The National  Memo Logo

Smart. Sharp. Funny. Fearless.

Monday, December 09, 2019 {{ new Date().getDay() }}

Reprinted with permission from Alternet

Republicans and Democrats in the federal government still haven't reached an agreement on the United States' debt ceiling. But Senate Minority Leader Mitch McConnell, according to Washington Post sources, recently met with Treasury Secretary Janet Yellen and two former Treasury secretaries — Steve Mnuchin and Henry Paulson — to discuss the matter.

Meanwhile, former President Donald Trump is encouraging Republicans to use the debt ceiling as a "powerful tool" against Democrats.

The Post's Jeff Stein reports this week that according to "four people aware of the conversations," McConnell's discussion with Yellen, Mnuchin and Paulson "did not resolve the matter" — which means that "the United States is now racing toward a massive fiscal cliff with no clear resolution at hand." Mnuchin served under Trump, while Paulson served under President George W. Bush.

Stein explains, "Paulson and Mnuchin have, in recent weeks, spoken with both McConnell and Yellen as the Biden administration tries to ensure the country does not default on its debt obligations and spark a global financial crisis. The backchanneling by Mnuchin and Paulson — who had previously worked together at Goldman Sachs — reflects the widespread alarm among economists and U.S. business interests about the consequences of an unprecedented default on the federal debt…. Yellen has recently warned that the debt ceiling must be raised or suspended by some time in October, or the country's fiscal situation will be severe."

Paulson, Stein notes, has "told the Biden Administration that McConnell is serious that Democrats must approve the debt ceiling hike on their own through the budget reconciliation process" — although "Democrats have said the debt ceiling must be approved on a bipartisan basis."

Trump, meanwhile, is urging Republicans in Congress to weaponize debt ceiling talks as much as possible.

In an official statement, the former president said, "The only powerful tool that Republicans have to negotiate with is the Debt Ceiling, and they would be both foolish and unpatriotic not to use it now…. The way I look at it, what the Democrats are proposing, on so many different levels, will destroy our Country. Therefore, Republicans have no choice but to do what they have to do, and the Democrats will have no choice but to concede all of the horror they are trying to inflict upon the future of the United States."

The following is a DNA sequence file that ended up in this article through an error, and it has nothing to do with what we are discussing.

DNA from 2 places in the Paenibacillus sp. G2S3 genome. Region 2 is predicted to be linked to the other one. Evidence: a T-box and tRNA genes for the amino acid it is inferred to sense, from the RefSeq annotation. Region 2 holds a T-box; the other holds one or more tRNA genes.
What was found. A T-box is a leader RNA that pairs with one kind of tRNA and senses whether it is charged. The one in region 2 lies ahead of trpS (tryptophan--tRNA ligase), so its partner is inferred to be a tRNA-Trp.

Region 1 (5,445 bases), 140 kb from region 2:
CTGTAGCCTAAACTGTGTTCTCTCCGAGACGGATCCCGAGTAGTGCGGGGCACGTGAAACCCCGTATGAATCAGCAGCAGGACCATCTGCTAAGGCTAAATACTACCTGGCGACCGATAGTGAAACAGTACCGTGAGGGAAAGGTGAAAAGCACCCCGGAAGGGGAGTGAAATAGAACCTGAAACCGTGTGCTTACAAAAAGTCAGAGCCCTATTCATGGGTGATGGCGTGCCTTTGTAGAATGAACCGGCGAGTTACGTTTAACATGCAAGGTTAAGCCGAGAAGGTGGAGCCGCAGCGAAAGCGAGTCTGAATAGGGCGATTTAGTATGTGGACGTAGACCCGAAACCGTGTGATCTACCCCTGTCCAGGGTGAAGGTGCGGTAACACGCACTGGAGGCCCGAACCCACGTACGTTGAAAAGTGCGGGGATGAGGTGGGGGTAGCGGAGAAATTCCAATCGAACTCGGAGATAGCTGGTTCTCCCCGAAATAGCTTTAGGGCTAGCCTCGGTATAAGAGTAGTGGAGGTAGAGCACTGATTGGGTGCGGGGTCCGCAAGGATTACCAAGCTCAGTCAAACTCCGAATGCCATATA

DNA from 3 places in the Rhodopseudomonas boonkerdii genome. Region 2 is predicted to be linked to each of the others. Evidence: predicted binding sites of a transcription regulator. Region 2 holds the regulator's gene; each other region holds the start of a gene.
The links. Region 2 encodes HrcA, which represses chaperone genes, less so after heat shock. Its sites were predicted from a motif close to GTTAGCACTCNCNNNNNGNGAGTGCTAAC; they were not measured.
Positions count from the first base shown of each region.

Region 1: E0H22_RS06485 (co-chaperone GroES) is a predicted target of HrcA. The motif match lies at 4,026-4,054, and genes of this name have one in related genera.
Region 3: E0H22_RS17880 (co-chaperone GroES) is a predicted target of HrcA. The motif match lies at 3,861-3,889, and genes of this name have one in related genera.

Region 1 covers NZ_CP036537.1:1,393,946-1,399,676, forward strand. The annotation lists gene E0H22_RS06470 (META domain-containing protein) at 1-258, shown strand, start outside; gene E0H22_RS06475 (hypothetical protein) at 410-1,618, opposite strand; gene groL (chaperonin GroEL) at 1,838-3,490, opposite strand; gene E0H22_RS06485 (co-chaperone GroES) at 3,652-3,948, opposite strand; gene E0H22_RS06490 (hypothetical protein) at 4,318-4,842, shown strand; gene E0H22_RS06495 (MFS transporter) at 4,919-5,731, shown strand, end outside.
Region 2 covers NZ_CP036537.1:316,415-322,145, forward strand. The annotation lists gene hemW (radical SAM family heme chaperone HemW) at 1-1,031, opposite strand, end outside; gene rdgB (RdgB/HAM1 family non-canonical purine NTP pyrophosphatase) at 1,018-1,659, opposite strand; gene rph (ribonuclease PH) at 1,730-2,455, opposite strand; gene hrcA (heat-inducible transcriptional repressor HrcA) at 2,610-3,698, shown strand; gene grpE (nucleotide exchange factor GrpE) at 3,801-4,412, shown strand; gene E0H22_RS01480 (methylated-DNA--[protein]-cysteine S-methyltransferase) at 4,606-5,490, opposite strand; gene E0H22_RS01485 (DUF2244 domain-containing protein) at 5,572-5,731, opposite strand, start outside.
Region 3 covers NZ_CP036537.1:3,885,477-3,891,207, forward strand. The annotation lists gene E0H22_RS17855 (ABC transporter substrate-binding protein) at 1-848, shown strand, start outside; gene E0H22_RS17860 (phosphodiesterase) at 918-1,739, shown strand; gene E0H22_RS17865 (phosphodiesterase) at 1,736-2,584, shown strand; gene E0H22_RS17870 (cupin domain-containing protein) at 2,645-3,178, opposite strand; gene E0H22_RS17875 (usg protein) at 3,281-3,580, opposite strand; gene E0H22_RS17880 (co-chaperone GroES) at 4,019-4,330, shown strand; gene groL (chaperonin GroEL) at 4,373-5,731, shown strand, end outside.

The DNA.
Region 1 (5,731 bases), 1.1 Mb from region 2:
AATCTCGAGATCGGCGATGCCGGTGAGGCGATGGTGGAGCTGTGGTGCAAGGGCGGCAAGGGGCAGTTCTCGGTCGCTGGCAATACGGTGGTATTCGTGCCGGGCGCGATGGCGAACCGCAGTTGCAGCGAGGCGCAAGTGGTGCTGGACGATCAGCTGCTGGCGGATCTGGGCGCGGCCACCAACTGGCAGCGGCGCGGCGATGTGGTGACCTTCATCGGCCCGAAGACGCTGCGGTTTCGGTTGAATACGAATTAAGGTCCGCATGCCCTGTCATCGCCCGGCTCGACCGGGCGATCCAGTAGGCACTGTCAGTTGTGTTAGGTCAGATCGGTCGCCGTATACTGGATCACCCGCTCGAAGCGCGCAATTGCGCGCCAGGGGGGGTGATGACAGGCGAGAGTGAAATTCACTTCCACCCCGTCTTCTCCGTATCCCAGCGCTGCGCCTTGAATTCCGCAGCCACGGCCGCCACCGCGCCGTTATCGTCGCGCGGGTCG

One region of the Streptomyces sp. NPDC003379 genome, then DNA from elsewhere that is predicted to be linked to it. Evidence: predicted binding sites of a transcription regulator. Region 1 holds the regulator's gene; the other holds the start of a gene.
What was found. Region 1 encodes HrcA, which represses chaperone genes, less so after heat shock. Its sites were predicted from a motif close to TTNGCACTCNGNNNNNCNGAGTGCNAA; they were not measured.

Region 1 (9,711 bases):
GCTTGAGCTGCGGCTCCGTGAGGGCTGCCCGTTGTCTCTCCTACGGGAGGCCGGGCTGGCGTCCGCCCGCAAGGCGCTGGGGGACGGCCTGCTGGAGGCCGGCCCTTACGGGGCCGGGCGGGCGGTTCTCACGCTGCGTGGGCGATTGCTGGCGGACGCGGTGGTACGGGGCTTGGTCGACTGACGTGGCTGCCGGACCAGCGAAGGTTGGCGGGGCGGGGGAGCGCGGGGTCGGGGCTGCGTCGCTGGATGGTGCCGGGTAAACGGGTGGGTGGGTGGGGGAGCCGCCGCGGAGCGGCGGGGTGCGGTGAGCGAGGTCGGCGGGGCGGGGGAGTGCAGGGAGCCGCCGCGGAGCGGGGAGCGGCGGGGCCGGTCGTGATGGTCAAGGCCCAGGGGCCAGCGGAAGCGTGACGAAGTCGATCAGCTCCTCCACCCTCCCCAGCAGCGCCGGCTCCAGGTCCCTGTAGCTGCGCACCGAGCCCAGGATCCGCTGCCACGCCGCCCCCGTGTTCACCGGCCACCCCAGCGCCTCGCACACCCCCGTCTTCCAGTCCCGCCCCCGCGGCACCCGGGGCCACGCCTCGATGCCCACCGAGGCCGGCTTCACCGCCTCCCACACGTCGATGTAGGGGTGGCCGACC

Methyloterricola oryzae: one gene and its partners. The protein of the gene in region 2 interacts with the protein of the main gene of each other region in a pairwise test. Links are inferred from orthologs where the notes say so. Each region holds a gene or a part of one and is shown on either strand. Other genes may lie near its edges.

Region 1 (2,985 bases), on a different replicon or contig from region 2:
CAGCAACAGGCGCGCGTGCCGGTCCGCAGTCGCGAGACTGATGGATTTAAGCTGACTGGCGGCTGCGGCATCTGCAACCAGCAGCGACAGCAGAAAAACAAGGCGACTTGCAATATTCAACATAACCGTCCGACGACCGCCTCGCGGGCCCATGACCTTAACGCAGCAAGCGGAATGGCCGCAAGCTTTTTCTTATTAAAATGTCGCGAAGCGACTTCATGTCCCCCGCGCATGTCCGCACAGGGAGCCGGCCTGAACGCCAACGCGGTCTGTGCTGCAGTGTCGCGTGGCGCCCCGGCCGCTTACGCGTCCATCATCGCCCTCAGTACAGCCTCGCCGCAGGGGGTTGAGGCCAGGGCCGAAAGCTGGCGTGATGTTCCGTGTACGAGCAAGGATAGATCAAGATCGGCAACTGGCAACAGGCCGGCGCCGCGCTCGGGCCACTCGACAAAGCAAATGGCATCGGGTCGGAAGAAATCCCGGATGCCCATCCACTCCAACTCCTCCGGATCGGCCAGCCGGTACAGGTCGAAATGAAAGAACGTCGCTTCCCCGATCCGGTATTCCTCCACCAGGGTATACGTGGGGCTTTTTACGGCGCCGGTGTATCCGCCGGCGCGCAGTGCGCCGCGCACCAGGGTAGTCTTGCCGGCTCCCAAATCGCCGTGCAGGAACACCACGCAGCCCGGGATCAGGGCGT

Although Trump's Twitter account has been suspended indefinitely, his statement was tweeted via ally Liz Harrington.

The Hill's Tal Axelrod notes, "The statement from Trump…. is the latest instance of Trump exerting his influence on Republicans in Washington while out of office…. The high stakes back-and-forth has increased the chances of a government shutdown and a default on the nation's debts, both of which could trigger significant economic downturns."

Start your day with National Memo Newsletter

Know first.

The opinions that matter. Delivered to your inbox every morning

Jeff Danziger lives in New York City. He is represented by CWS Syndicate and the Washington Post Writers Group. He is the recipient of the Herblock Prize and the Thomas Nast (Landau) Prize. He served in the US Army in Vietnam and was awarded the Bronze Star and the Air Medal. He has published eleven books of cartoons and one novel. Visit him at DanzigerCartoons.

The late Sen. John McCain

I don't know Kyrsten Sinema, but I did know John McCain. Not at all intimately, to be sure, but just enough to say -- despite her pretensions and the fantasies of her flacks that she is the reincarnation of the war hero in a purple wig -- that Kyrsten Sinema is no John McCain.

Lately Sinema has advertised herself as a "maverick," by which she means that she flouts the positions and policies of her party's leadership, and is supposed to pair her with McCain, who sometimes strayed from the Republican party line. Her most notorious attempt at imitation occurred last year with a gesture on the Senate floor marking her vote against a minimum wage increase. Her coy mimicry of the admired war hero was synthetic, leaving an unpleasant odor in its wake. When McCain delivered his bold "thumbs down" on gutting Obamacare, he was protecting Arizona's working families – not betraying them.

Keep reading... Show less
{{ }}